Book Review: Landline by Rainbow Rowell

Georgie McCool knows her marriage is in trouble. That it’s been in trouble for a long time. She still loves her husband, Neal, and Neal still loves her, deeply — but that almost seems besides the point now.

Maybe that was always besides the point.

Two days before they’re supposed to visit Neal’s family in Omaha for Christmas, Georgie tells Neal that she can’t go. She’s a TV writer, and something’s come up on her show; she has to stay in Los Angeles. She knows that Neal will be upset with her — Neal is always a little upset with Georgie — but she doesn’t expect to him to pack up the kids and go home without her.

When her husband and the kids leave for the airport, Georgie wonders if she’s finally done it. If she’s ruined everything.

That night, Georgie discovers a way to communicate with Neal in the past. It’s not time travel, not exactly, but she feels like she’s been given an opportunity to fix her marriage before it starts . . .

Is that what she’s supposed to do?

Or would Georgie and Neal be better off if their marriage never happened?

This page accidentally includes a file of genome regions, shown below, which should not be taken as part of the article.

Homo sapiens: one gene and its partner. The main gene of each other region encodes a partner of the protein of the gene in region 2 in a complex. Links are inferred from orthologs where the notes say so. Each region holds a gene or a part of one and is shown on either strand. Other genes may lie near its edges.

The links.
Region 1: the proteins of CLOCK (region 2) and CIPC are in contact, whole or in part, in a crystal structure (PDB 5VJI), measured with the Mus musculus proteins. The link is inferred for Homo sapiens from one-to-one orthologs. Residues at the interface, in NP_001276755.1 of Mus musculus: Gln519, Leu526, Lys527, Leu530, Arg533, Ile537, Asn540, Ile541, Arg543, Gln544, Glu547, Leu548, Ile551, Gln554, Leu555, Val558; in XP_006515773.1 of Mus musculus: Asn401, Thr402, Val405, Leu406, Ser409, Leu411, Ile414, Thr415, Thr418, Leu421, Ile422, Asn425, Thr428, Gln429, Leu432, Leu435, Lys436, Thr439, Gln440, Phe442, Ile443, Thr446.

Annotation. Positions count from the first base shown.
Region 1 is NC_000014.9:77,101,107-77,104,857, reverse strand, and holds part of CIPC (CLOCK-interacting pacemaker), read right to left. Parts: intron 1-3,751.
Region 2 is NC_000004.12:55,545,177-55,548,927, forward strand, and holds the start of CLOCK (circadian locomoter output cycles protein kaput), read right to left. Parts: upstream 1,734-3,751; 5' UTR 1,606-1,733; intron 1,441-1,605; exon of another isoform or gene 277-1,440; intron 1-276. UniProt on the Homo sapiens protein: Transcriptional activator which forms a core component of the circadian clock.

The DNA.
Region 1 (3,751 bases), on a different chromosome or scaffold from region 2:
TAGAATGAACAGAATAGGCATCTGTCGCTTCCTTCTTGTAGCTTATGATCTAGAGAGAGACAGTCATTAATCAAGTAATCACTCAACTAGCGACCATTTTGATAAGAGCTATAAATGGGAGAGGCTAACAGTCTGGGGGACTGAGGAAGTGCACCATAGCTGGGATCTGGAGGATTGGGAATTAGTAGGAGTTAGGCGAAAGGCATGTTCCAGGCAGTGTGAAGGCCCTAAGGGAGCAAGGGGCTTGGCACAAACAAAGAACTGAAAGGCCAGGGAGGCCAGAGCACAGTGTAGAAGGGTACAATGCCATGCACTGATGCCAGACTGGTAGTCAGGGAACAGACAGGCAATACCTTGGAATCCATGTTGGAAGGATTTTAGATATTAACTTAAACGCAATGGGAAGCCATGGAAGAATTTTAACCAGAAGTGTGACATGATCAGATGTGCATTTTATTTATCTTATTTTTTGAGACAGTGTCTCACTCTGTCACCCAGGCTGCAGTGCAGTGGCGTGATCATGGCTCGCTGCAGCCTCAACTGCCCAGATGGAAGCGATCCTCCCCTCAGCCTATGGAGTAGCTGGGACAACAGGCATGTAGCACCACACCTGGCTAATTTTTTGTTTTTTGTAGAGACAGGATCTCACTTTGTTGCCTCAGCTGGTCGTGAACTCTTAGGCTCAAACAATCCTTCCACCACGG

3.5 cupcakes

“You meet someone, and you fall in love, and you hope that that person is the one — and then at some point, you have to put down your chips. You just have to make a commitment and hope that you’re right.”

Rainbow Rowell has the gift of being able to write beautiful yet honest depictions of love’s many stages. Landline is a bit of a departure from her previous works in that it takes a less idealistic view of love and integrates a touch of magical realism into the story, however it manages to find its way into your heart all the same.

Landline is about how much can change between your twenties and your forties. The choices you make and the things that you’re passionate about now may not be enough to sustain your happiness in the future, and sometimes it’s hard to remember how work went from being something that you enjoyed to something that you have to do. Landline also shows how easy it is to become complacent in your relationships, reminding us not to take the people we love for granted and to work harder to keep the spark alive.

Despite the fact that I’m twenty years old and the only relationship I’m in is with my Netflix account, I found it incredibly easy to sympathize with Georgie. She’s very goal-oriented, and her tight focus on work often takes her away from her home responsibilities – a large source of tension in her household. Georgie’s selfishness, especially when it came to her relationship with her best friend Seth, made her hard to like at times, but her narrative voice was compelling enough that I could overlook that.